JAKARTA -- Indonesian search and rescue workers retrieved a black box from Sriwijaya Air flight SJ182 on Tuesday, taking them one step closer to determining what happened to the aircraft that crashed into the Java sea on Saturday with 62 people on board, just minutes after take-off from Jakarta.
Divers retrieved the flight data recorder, one of the two black boxes on board the plane. A beacon from the other black box, the cockpit voice recorder, had also been located near the flight data recorder, "[so] we are sure that the cockpit voice recorder will also be found soon," said Hadi Tjahjanto, Indonesia's military chief.
Authorities will now try to analyze records on the flight data recorder to make sense of what caused the crash, with the chief of Indonesia's National Transportation Safety Committee saying it would take two to five days to read the data. However, a second major crash in just over two years is raising worries again about Indonesia's safety record, and is shining a spotlight on the struggling airline.
"There needs to be an evaluation of the supervision [of Indonesia's aviation industry]," said Gatot Rahardjo, an independent aviation expert in Indonesia. "If other countries can run [their aviation operations] well without having a fatal incident like this, it is more urgent to review the [Indonesian] guidelines."
The latest crash is Indonesia's 46th fatal accident since 2000, according to the aviation information website Aviation Safety Network, a figure substantially higher than those of its regional peers. Thailand recorded six during the same period, and Malaysia three.
The two most recent fatal crashes are a stain on the country's industry, which had appeared to be improving safety standards. In 2016, the U.S. Federal Aviation Administration announced that Indonesia had been granted a Category 1 rating after meeting safety standards set by the International Civil Aviation Organization. Indonesian airlines were also removed in 2018 from the EU's blacklist of operators that fail to meet its regulatory oversight standards.
Shortly after the EU decision, a plane from Indonesian low-cost carrier Lion Air crashed, killing all 189 people on board. The consensus was that the primary cause of the accident was aircraft manufacturer Boeing's faulty design of its anti-stall system. This was subsequently blamed for another crash in Ethiopia in 2019. Both were Boeing 737 Max aircraft.
But in its final report on the Lion crash, Indonesia's National Transportation Safety Committee also placed some blame on the airline. It included in its assessment that the "content of the manual of Lion Air and Batam Aero Technic contain several inconsistencies, incompleteness, and unsynchronized procedures" and "lack of documentation in the aircraft flight and maintenance log" about possible malfunctions in previous flights.
Batam Aero Technic is the aircraft maintenance subsidiary of Lion Group.
Sriwijaya Group, which operates Sriwijaya Air and Nam Air, has a lot in common with Lion. Both are products of the country's aviation sector liberalization in the late 1990s, when the fall of the Suharto regime led to the end of state monopolies. Both publish few details about themselves.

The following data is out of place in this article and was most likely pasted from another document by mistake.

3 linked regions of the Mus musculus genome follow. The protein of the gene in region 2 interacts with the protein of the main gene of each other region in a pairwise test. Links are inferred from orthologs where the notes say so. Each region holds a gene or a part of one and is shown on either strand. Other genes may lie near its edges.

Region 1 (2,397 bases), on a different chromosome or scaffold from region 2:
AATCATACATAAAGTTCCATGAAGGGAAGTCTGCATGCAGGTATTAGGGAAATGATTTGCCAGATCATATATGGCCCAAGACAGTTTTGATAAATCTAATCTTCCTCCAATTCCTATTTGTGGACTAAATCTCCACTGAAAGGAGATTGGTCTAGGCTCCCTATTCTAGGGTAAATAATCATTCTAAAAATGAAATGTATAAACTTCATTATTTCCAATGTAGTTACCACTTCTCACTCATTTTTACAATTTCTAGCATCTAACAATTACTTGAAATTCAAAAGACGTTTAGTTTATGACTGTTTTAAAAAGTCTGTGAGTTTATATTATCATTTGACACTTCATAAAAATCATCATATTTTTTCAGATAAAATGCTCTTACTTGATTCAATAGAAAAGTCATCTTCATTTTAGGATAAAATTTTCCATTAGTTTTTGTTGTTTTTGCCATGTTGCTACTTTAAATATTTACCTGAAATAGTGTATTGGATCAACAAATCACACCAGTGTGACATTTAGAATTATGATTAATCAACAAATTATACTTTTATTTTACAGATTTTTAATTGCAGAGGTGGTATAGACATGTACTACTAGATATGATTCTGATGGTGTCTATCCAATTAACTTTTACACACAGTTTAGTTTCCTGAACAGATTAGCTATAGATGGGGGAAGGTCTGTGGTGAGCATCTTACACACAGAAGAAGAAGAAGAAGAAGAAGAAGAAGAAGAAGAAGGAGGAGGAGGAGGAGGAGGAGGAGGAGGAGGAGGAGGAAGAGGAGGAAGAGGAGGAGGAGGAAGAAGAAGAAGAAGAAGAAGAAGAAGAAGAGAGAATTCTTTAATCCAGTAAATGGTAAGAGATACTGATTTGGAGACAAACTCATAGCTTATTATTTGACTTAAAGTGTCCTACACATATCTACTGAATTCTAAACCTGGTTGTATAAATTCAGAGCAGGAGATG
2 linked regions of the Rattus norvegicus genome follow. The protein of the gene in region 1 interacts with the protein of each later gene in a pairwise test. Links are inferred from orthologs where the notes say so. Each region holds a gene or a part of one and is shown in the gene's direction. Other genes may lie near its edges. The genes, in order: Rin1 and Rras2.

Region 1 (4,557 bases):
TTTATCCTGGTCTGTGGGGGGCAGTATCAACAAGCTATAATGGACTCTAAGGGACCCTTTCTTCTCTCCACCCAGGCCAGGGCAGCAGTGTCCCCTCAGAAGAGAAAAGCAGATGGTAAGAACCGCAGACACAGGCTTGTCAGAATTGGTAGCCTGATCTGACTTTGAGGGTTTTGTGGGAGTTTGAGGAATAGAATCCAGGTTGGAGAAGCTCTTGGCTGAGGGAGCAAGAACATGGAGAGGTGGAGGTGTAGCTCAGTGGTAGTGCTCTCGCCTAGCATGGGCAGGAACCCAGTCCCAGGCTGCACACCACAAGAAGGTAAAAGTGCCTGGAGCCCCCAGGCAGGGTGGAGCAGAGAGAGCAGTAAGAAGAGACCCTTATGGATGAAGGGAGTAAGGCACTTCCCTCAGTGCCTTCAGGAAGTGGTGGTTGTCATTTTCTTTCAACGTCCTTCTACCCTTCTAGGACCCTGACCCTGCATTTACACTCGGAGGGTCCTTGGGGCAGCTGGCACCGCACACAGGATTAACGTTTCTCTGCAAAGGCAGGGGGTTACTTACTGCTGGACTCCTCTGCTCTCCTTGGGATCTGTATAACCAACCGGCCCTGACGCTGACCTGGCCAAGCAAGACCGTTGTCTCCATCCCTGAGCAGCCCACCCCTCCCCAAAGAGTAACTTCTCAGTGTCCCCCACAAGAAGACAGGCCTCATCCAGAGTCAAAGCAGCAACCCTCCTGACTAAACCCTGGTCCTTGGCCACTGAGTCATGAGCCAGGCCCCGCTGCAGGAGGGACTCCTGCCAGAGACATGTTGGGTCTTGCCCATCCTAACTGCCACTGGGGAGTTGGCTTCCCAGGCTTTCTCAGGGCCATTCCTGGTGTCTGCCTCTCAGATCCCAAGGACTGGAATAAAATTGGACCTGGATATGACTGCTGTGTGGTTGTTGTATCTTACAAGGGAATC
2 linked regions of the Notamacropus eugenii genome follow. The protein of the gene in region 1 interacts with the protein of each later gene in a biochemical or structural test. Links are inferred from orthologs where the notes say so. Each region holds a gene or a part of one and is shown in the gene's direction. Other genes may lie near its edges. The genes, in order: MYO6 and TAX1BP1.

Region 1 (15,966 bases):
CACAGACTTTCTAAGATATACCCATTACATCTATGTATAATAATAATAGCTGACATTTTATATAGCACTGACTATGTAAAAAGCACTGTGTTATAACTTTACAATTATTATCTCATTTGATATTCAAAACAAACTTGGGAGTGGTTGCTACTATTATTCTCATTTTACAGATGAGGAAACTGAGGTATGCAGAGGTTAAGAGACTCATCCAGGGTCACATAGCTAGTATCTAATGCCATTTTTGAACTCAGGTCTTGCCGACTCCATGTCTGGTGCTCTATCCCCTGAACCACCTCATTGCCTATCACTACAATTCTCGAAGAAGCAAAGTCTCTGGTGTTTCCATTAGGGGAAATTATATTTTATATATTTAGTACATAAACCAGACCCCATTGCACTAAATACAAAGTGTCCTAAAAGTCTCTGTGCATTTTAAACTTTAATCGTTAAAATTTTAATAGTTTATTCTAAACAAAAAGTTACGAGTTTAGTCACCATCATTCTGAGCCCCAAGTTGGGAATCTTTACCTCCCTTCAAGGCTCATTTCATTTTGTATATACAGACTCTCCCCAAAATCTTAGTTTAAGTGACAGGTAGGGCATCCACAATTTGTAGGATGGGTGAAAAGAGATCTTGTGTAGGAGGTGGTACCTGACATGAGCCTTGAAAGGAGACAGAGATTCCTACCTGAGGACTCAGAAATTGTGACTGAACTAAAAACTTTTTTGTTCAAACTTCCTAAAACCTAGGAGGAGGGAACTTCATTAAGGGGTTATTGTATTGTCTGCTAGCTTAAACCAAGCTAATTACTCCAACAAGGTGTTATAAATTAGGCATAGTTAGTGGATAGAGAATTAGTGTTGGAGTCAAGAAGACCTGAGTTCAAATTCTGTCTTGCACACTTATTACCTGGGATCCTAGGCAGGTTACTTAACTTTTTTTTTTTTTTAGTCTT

The biggest difference is their size. Lion Group operates both international and domestic flights, and held over 50% of the domestic market as of 2017, according to CAPA Centre for Aviation. Sriwijaya Group operates mainly domestic routes and had the third highest market share with 13%.
According to Aviation Safety Network, Sriwijaya Air's last fatal accident was in 2008, when a plane skidded off the runway and killed a farmer. In the period between that accident and Saturday's crash, the airline was involved in three nonfatal incidents, but which still led to the writing off of the planes involved as they were damaged beyond repair.
The plane that crashed on Saturday was a near-30-year-old Boeing 737-500 -- a different model from the 737 Max, which was grounded for two years after the two fatal crashes.
While Sriwijaya's financial records are not publicly available, there were signs that the group was struggling financially.
As of late 2018, the group owed a total of 2.4 trillion rupiah ($175 million) to state-owned companies, including 810 billion rupiah to GMF AeroAsia, a unit of state-owned carrier Garuda Indonesia, which was maintaining Sriwijaya's fleet at the time.
Its inability to repay its debts partly led to Garuda's budget carrier Citilink Indonesia taking over operations of both Sriwijaya and Nam that year. But after internal conflict, both parties terminated their partnership in 2019. Shortly before the termination, more than half of Sriwijaya's fleet was grounded by the transportation ministry due to concerns about airworthiness.
"The industry was already [performing badly] in recent years, and only in 2019 their profitability improved," said aviation expert Rahardjo. "2020 should have been a take-off moment for a stronger industry, but the COVID-19 pandemic turned the story around... So the concern is that the business is squeezed, and it might affect operational aspects, including safety."
Additional reporting by Ismi Damayanti